Marie Skłodowska-Curie Action RISE - INTENSE

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Introduction

The Marie Skłodowska-Curie Action “Particle physics experiments at the high intensity frontier, from new physics to spin-offs (INTENSE)” is a Research and Innovation Staff Exchange (RISE) project involving 11 academic institutes from Italy, Belgium, Switzerland, UK, Israel and Hungary, 5 European industrial partners and  7 more academic institutes from the US and Japan. The project will run for 4 years starting in 2019 and is steered by a Management and Scientific Board with Simone Donati (University of Pisa) as principal investigator.


Project description

INTENSE promotes the collaboration among European, American and Japanese groups involved in particle physics research projects at the high intensity frontier. Today, several major observations such as the matter-antimatter asymmetry of the Universe, the lack of a viable dark matter candidate and neutrino flavor oscillations remain unexplaned in the Standard Model (SM) of particle physics. The observation of neutrino oscillations established a picture consistent with the mixing of three neutrino flavors with three mass eigenstates and small mass differences. However, experimental anomalies may point to the presence of additional neutrino states with larger masses participating in this mixing and not coupling to fermions. Lepton mixings and massive neutrinos actually offer a gateway to deviations from the Standard Model in particle physics in the lepton sector. The observation of e.g. a Charged Lepton Flavor Violation (CLFV) decay would provide unambiguous evidence of new physics and the impact on establishing new physics models would be huge.

The Short-Baseline Neutrino (SBN) program and future Deep Underground Neutrino Experiment (DUNE) at Fermilab (Batavia, IL, US) offer a compelling opportunity to resolve the anomalies and perform the most sensitive search for sterile neutrinos at the eV mass scale. In addition, the Fermilab Mu2e experiment is expected to improve the sensitivity on the search for the Charged Lepton Flavour Violating processes. INTENSE researchers have provided major contributions to these  projects and will take leading roles in the commissioning of the detectors, data taking and analysis.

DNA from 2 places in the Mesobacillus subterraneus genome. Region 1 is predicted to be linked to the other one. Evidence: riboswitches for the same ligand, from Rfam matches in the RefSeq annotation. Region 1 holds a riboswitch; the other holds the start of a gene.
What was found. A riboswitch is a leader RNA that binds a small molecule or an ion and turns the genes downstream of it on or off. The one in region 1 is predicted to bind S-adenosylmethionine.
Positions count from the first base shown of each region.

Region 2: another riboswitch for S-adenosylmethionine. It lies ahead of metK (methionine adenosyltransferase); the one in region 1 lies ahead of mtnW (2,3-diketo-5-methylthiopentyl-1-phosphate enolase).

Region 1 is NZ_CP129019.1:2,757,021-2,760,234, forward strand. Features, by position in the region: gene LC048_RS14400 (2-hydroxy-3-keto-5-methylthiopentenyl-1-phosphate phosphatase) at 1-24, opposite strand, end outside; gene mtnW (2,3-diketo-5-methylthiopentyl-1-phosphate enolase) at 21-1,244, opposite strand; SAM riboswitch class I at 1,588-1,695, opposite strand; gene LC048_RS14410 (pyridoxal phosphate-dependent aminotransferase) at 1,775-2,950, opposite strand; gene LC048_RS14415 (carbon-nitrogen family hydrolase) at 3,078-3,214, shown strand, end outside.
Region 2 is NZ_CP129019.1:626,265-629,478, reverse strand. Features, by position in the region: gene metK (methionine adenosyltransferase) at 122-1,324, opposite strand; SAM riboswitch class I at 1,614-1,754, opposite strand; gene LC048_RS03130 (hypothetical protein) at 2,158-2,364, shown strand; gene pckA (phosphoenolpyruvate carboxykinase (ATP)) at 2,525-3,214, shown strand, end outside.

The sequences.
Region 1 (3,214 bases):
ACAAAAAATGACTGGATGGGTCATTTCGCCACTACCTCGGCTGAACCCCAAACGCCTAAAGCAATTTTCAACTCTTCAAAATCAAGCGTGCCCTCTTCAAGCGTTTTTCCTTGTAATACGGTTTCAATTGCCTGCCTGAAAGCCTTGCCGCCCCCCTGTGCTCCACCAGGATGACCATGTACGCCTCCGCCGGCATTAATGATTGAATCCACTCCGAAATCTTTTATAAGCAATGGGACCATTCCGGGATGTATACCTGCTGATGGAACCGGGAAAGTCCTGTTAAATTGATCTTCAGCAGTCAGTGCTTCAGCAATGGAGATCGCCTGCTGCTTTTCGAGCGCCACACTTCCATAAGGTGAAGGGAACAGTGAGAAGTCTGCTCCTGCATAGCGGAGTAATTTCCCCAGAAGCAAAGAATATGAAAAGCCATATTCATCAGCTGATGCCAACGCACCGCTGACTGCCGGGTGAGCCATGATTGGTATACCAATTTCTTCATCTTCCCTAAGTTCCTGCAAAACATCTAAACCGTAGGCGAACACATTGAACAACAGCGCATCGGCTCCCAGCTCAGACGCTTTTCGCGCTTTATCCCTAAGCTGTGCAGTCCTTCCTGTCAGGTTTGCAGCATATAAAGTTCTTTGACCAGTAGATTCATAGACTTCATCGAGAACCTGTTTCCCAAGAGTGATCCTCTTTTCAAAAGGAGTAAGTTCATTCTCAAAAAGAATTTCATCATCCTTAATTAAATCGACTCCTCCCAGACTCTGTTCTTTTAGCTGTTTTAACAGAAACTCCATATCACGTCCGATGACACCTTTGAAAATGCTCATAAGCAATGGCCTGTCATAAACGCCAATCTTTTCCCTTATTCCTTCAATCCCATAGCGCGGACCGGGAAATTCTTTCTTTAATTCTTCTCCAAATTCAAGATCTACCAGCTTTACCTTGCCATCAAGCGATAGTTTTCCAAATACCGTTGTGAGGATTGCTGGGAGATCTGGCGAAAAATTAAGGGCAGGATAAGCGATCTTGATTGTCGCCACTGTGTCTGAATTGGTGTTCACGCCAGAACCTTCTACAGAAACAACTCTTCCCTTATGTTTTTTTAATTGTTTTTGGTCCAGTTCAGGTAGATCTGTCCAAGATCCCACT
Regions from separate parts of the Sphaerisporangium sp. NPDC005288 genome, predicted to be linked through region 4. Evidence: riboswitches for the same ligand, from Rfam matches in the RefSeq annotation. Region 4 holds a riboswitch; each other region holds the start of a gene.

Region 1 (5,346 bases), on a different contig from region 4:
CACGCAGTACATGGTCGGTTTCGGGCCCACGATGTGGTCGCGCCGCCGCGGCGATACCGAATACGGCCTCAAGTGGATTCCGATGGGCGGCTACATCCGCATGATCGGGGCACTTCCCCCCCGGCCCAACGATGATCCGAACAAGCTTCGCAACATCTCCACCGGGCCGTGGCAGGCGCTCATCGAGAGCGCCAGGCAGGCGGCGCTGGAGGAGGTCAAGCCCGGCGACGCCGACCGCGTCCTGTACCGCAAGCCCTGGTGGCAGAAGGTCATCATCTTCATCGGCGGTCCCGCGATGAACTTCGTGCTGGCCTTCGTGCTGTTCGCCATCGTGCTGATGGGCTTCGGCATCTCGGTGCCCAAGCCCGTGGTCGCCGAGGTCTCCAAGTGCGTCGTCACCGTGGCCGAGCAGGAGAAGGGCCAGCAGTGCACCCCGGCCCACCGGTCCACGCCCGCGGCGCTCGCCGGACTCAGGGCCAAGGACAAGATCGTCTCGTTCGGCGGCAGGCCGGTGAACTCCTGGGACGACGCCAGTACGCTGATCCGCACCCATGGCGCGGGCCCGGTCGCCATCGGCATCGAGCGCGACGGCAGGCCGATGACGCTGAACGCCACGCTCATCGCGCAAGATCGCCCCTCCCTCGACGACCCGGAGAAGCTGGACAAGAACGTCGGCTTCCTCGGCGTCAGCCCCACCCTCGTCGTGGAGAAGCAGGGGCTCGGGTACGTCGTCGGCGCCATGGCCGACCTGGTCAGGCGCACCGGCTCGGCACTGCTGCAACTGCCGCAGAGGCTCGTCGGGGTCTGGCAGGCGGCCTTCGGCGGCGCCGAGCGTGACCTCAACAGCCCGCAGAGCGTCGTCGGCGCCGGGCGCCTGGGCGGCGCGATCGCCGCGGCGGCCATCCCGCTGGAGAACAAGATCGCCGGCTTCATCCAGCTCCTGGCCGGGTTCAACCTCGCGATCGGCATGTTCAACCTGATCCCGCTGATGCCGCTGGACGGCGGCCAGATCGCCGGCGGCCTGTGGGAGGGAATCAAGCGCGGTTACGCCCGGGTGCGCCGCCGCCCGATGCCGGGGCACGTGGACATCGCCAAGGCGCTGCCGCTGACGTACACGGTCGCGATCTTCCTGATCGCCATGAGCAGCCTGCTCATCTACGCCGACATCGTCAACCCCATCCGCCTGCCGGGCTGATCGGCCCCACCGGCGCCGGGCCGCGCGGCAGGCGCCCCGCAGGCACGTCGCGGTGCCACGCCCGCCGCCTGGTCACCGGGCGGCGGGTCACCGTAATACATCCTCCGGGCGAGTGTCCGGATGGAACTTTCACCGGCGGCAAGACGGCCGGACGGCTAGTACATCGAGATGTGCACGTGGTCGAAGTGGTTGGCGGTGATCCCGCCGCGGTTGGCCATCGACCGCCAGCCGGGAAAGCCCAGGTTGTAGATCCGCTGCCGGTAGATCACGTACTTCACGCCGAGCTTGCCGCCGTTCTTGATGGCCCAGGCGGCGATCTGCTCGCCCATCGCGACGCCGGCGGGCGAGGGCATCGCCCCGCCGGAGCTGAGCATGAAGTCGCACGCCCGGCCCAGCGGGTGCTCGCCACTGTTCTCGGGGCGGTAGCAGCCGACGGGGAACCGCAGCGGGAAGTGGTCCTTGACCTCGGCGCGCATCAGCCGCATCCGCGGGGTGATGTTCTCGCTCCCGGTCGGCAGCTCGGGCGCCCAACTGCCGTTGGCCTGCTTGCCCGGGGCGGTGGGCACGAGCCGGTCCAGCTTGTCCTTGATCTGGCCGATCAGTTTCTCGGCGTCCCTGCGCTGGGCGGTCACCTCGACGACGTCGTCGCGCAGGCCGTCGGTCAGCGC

INTENSE also promotes multidisciplinary collaboration through “muon radiography”, which is an imaging technique that relies on the measurement of the absorption of muons produced by the interactions of cosmic rays with the atmosphere, to image the interior of large targets, including e.g. volcanoes, large buildings, industrial complexes, archaeological sites … INTENSE particle physicists are working together in this project with geoscientists and archaeologists to develop and perform studies using this new scanning technique based on muon detectors.

 

Objectives

These are the objectives of INTENSE:

  • Design, construction, commissioning and operation of detectors in the neutrino and Mu2e programs at Fermilab
  • Development of new software methods (including machine learning and deep learning tools) for event reconstruction in neutrino experiments and participation in the data analysis
  • Performing muon radiography scans of the Mt. Vesuvius volcano, of the Cumae archaeological site in Naples, Italy and of alpine glacier bedrocks.
  • Promoting communication to the general public to increase awareness in society on how particle physics enters into many applications such as medicine, homeland security, industry, computing …


Role of Ghent University

Ghent University is taking part in the muon radiography campaigns, in particular in the study of the internal structure of the Italian Mt. Vesuvius volcano. Ghent is also co-coordinating the knowledge transfer between the academic and industrial partners.


Website

Rise Intense


Contact

Dr. Michael Tytgat
Department of Physics and Astronomy
Phone number: 09 264 6544